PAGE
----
In honor of the third annual National Teen Driver Safety Week, which is taking place this week in California and throughout the country, the California Highway Patrol (CHP) has planned several events to encourage teenagers and their parents to take traffic safety seriously. According to the CHP, auto accidents are the leading cause of death in the U.S. for drivers between the ages of 15 and 20, and teenage drivers are involved in three times as many deadly car crashes than all other drivers.
Over the past decade, the number of teen drivers involved in fatal car accidents has dropped by more than 35 percent, according to the National Highway Traffic Safety Administration (NHTSA). However, more than 2,300 teen drivers were killed in car accidents in 2009, with male drivers making up 70 percent of those fatalities.
Inexperience is likely one of the main causes of the increased risk of fatal car accidents in teenagers. In a recent study of car accidents involving teenagers, the AAA Foundation for Traffic Safety found that teen drivers are 50 percent more likely to be involved in a car accident during their first month of driving than they are after their first year. In addition, they are twice more likely to crash during that first month than they are after two years of driving.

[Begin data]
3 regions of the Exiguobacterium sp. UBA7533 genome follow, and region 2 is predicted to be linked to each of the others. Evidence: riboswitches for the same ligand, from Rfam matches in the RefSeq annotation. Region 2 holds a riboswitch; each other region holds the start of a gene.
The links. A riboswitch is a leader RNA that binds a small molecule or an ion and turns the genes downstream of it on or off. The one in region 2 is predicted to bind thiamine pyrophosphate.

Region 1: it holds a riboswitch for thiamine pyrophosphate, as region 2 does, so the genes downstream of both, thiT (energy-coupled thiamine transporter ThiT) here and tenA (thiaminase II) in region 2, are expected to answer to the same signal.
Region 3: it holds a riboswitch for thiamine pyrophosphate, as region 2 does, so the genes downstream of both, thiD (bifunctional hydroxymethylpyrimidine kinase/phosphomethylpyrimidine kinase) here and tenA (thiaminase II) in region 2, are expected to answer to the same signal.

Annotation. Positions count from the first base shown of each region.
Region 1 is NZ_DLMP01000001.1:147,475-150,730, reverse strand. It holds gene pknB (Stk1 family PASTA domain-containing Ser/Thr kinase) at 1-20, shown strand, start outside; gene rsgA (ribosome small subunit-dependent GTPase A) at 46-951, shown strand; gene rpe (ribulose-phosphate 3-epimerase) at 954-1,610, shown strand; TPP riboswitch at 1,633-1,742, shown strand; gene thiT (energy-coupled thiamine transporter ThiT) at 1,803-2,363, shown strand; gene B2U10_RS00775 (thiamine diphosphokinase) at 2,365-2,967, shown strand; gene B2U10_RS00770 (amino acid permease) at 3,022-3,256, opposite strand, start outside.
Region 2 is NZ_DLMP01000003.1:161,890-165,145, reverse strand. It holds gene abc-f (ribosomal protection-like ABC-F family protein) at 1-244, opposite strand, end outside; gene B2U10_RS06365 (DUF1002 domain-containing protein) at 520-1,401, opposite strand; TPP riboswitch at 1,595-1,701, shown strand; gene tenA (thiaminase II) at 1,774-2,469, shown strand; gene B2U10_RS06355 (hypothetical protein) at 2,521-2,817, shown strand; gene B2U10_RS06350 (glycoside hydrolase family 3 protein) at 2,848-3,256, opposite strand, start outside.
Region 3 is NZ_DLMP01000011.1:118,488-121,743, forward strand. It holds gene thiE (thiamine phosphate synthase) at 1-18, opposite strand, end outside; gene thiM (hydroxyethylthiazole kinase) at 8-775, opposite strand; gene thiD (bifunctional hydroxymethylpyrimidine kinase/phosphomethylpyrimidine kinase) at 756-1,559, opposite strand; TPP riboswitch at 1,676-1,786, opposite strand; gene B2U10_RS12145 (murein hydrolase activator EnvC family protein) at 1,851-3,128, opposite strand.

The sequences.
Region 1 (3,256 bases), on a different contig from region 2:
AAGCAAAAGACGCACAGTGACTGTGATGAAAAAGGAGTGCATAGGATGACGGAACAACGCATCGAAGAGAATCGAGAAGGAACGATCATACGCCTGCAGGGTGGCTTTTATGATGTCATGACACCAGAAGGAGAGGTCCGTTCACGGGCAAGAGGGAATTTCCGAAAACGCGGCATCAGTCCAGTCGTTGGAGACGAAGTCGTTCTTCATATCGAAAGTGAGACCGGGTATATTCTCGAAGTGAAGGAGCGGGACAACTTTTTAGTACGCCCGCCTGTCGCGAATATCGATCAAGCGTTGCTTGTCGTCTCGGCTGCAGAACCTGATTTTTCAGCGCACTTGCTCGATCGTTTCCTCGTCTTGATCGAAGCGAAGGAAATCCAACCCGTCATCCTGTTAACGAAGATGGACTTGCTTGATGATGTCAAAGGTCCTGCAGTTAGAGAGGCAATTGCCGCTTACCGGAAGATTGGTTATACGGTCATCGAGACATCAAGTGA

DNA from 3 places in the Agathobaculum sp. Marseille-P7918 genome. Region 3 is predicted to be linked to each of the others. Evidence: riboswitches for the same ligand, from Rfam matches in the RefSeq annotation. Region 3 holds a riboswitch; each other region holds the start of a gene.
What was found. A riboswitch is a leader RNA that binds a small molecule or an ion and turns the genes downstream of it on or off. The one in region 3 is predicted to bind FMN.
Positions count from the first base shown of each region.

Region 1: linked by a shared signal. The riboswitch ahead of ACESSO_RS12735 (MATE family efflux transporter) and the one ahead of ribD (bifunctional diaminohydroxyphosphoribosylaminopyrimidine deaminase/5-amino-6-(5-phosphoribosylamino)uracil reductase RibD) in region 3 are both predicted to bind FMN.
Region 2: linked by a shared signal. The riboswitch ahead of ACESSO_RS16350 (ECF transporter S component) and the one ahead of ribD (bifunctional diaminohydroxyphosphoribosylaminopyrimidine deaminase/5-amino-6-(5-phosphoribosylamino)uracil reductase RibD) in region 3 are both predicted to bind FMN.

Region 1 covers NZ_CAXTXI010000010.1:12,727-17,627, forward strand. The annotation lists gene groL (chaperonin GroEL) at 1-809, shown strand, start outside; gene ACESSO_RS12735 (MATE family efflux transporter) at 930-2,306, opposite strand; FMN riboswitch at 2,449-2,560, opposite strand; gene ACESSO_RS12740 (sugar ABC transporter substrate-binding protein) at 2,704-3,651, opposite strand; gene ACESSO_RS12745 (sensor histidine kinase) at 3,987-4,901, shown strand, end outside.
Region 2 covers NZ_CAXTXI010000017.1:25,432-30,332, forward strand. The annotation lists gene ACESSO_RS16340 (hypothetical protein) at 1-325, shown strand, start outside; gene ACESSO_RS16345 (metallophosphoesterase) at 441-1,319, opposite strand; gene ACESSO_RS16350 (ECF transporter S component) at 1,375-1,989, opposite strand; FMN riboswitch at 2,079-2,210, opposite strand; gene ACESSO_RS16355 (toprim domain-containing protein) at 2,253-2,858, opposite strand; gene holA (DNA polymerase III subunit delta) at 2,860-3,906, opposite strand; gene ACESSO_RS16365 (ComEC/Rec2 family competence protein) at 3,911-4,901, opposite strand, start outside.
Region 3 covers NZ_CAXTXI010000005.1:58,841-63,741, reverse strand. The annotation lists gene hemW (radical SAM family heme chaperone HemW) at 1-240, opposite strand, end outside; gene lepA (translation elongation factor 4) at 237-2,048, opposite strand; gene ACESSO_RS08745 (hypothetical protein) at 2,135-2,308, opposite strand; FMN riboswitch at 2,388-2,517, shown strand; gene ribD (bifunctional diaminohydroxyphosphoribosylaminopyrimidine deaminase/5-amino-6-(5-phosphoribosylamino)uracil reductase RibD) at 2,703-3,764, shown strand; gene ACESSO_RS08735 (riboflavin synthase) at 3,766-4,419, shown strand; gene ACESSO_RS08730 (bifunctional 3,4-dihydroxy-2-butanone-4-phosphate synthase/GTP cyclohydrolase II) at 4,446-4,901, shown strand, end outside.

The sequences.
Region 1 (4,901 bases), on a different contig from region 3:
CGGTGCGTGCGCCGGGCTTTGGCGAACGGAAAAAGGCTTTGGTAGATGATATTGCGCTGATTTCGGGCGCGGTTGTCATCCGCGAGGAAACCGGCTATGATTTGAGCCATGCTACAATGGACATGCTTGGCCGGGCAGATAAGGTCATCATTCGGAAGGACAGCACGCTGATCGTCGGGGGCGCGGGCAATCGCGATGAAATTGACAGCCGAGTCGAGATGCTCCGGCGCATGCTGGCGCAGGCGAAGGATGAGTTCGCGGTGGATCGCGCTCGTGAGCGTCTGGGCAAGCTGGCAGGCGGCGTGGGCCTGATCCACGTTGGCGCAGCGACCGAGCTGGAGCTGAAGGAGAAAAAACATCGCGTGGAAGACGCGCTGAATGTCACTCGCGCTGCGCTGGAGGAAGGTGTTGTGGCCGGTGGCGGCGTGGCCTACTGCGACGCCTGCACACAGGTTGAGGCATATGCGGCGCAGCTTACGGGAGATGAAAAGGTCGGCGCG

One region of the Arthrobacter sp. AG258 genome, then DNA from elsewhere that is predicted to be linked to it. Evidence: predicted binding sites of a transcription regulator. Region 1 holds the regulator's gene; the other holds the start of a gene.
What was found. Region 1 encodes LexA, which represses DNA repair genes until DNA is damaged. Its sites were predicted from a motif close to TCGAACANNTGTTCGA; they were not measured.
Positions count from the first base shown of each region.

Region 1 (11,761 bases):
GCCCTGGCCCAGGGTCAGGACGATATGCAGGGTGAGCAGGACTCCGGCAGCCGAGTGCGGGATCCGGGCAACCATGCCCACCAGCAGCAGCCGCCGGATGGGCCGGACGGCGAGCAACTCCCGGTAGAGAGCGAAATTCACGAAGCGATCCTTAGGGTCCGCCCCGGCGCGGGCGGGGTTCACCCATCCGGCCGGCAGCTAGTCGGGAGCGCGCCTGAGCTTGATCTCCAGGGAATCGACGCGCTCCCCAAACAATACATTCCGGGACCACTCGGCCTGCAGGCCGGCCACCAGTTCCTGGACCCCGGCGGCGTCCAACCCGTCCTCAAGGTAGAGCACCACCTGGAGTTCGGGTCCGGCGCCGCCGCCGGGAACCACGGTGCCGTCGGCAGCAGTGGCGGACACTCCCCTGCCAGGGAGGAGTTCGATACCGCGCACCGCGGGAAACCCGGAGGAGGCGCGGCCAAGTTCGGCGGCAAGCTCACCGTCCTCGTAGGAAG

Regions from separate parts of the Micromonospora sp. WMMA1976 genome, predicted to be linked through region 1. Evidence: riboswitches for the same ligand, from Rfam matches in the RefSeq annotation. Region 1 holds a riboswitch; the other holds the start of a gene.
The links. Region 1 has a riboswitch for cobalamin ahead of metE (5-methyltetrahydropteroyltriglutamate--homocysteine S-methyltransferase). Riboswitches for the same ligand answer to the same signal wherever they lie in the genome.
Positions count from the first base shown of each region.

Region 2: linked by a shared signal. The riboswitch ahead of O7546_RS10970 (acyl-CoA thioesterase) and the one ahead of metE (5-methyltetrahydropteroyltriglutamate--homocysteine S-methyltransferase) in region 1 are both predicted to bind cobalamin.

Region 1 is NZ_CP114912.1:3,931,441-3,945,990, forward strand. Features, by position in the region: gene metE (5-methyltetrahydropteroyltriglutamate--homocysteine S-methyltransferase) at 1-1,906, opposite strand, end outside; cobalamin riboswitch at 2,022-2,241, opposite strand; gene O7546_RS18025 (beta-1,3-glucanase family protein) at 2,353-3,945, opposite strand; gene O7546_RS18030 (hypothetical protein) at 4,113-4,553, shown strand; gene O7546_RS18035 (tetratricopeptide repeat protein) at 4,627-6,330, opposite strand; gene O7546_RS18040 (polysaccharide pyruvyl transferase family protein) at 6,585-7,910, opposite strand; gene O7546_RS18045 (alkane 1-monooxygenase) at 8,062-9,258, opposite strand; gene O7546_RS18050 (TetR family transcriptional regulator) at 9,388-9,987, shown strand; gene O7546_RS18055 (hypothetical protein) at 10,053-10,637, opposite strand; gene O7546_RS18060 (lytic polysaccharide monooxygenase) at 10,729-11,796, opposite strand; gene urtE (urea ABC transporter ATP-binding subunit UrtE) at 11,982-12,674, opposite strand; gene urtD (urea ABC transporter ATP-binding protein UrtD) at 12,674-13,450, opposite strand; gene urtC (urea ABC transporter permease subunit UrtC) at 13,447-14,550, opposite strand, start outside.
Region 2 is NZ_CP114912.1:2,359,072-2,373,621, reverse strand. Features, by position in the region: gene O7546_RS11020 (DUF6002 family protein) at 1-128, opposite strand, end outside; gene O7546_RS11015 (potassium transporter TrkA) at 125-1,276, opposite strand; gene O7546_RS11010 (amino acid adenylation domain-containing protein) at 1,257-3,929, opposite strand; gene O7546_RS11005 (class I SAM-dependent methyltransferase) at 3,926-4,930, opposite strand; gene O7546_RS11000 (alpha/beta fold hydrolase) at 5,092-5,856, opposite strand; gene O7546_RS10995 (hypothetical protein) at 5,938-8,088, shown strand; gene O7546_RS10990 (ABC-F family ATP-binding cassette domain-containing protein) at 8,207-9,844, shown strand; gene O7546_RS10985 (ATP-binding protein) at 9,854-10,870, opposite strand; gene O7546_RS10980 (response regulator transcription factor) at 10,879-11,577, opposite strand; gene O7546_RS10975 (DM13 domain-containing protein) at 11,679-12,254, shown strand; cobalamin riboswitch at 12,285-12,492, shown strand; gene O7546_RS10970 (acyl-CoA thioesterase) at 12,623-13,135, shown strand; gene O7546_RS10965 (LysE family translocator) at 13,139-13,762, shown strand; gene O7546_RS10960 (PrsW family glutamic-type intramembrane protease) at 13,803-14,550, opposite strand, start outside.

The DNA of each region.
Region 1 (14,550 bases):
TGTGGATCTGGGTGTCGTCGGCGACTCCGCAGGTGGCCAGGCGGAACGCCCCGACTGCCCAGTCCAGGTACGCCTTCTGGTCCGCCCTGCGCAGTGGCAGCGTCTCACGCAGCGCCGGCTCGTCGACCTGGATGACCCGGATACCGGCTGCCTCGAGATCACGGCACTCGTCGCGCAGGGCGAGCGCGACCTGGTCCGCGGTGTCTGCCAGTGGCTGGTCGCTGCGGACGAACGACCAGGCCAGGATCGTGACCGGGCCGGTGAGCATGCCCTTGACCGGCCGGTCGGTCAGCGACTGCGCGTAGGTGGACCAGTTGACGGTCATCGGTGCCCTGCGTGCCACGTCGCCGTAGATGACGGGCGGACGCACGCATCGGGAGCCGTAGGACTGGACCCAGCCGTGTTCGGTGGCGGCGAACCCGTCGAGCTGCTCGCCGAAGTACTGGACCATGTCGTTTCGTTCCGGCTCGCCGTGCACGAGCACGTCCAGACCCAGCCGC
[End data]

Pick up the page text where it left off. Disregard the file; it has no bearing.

In addition to lack of driving experience, CHP Commissioner Joe Farrow believes that there are several common misbehaviors that raise the risk of car accidents for teenagers. “Inexperience combined with speed, lack of seat belt compliance, distractions, alcohol, or any other risk-taking behavior can have deadly results behind the wheel,” he said.
Source: Moorpark Patch, “CHP Observes Teen Driver Safety Week,” Rebecca Whitnall, Oct. 16, 2011
Source: Washington Post, “Teen drivers most likely to crash in first month of solo driving,” Mark Berman, Oct. 15, 2011